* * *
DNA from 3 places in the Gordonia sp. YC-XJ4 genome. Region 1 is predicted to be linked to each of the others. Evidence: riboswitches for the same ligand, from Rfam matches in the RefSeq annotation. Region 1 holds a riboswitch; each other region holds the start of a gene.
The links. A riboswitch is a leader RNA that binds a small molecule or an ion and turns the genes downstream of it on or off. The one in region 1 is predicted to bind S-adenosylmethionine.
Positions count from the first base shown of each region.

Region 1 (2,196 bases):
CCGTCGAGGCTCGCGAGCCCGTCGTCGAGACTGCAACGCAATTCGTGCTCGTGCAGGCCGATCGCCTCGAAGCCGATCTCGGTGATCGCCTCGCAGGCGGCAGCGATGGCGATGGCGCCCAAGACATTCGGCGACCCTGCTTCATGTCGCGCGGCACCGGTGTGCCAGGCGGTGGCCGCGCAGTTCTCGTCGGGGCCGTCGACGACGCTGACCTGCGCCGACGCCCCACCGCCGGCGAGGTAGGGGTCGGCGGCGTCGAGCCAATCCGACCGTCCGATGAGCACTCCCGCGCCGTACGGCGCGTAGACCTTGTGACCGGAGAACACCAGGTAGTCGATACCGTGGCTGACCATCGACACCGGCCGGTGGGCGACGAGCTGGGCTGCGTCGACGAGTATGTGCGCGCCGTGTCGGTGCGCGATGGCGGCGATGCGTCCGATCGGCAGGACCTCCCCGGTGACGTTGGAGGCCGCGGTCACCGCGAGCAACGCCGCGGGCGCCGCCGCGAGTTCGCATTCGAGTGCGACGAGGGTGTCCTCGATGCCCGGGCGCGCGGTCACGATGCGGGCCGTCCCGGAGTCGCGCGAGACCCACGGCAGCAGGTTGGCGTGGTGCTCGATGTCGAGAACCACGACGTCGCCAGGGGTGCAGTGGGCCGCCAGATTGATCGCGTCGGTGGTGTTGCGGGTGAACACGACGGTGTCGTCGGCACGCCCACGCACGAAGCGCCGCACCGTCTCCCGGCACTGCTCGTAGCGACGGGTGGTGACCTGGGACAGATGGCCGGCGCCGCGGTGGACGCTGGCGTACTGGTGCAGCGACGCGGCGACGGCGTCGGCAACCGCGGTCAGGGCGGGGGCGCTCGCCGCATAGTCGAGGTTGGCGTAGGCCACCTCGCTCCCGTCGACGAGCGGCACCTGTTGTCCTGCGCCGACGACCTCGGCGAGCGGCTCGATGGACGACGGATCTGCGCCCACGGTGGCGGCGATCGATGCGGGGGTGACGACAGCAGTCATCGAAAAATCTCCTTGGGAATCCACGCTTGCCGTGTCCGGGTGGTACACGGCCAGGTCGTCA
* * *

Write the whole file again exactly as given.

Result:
DNA from 3 places in the Gordonia sp. YC-XJ4 genome. Region 1 is predicted to be linked to each of the others. Evidence: riboswitches for the same ligand, from Rfam matches in the RefSeq annotation. Region 1 holds a riboswitch; each other region holds the start of a gene.
The links. A riboswitch is a leader RNA that binds a small molecule or an ion and turns the genes downstream of it on or off. The one in region 1 is predicted to bind S-adenosylmethionine.
Positions count from the first base shown of each region.

Region 1 (2,196 bases):
CCGTCGAGGCTCGCGAGCCCGTCGTCGAGACTGCAACGCAATTCGTGCTCGTGCAGGCCGATCGCCTCGAAGCCGATCTCGGTGATCGCCTCGCAGGCGGCAGCGATGGCGATGGCGCCCAAGACATTCGGCGACCCTGCTTCATGTCGCGCGGCACCGGTGTGCCAGGCGGTGGCCGCGCAGTTCTCGTCGGGGCCGTCGACGACGCTGACCTGCGCCGACGCCCCACCGCCGGCGAGGTAGGGGTCGGCGGCGTCGAGCCAATCCGACCGTCCGATGAGCACTCCCGCGCCGTACGGCGCGTAGACCTTGTGACCGGAGAACACCAGGTAGTCGATACCGTGGCTGACCATCGACACCGGCCGGTGGGCGACGAGCTGGGCTGCGTCGACGAGTATGTGCGCGCCGTGTCGGTGCGCGATGGCGGCGATGCGTCCGATCGGCAGGACCTCCCCGGTGACGTTGGAGGCCGCGGTCACCGCGAGCAACGCCGCGGGCGCCGCCGCGAGTTCGCATTCGAGTGCGACGAGGGTGTCCTCGATGCCCGGGCGCGCGGTCACGATGCGGGCCGTCCCGGAGTCGCGCGAGACCCACGGCAGCAGGTTGGCGTGGTGCTCGATGTCGAGAACCACGACGTCGCCAGGGGTGCAGTGGGCCGCCAGATTGATCGCGTCGGTGGTGTTGCGGGTGAACACGACGGTGTCGTCGGCACGCCCACGCACGAAGCGCCGCACCGTCTCCCGGCACTGCTCGTAGCGACGGGTGGTGACCTGGGACAGATGGCCGGCGCCGCGGTGGACGCTGGCGTACTGGTGCAGCGACGCGGCGACGGCGTCGGCAACCGCGGTCAGGGCGGGGGCGCTCGCCGCATAGTCGAGGTTGGCGTAGGCCACCTCGCTCCCGTCGACGAGCGGCACCTGTTGTCCTGCGCCGACGACCTCGGCGAGCGGCTCGATGGACGACGGATCTGCGCCCACGGTGGCGGCGATCGATGCGGGGGTGACGACAGCAGTCATCGAAAAATCTCCTTGGGAATCCACGCTTGCCGTGTCCGGGTGGTACACGGCCAGGTCGTCA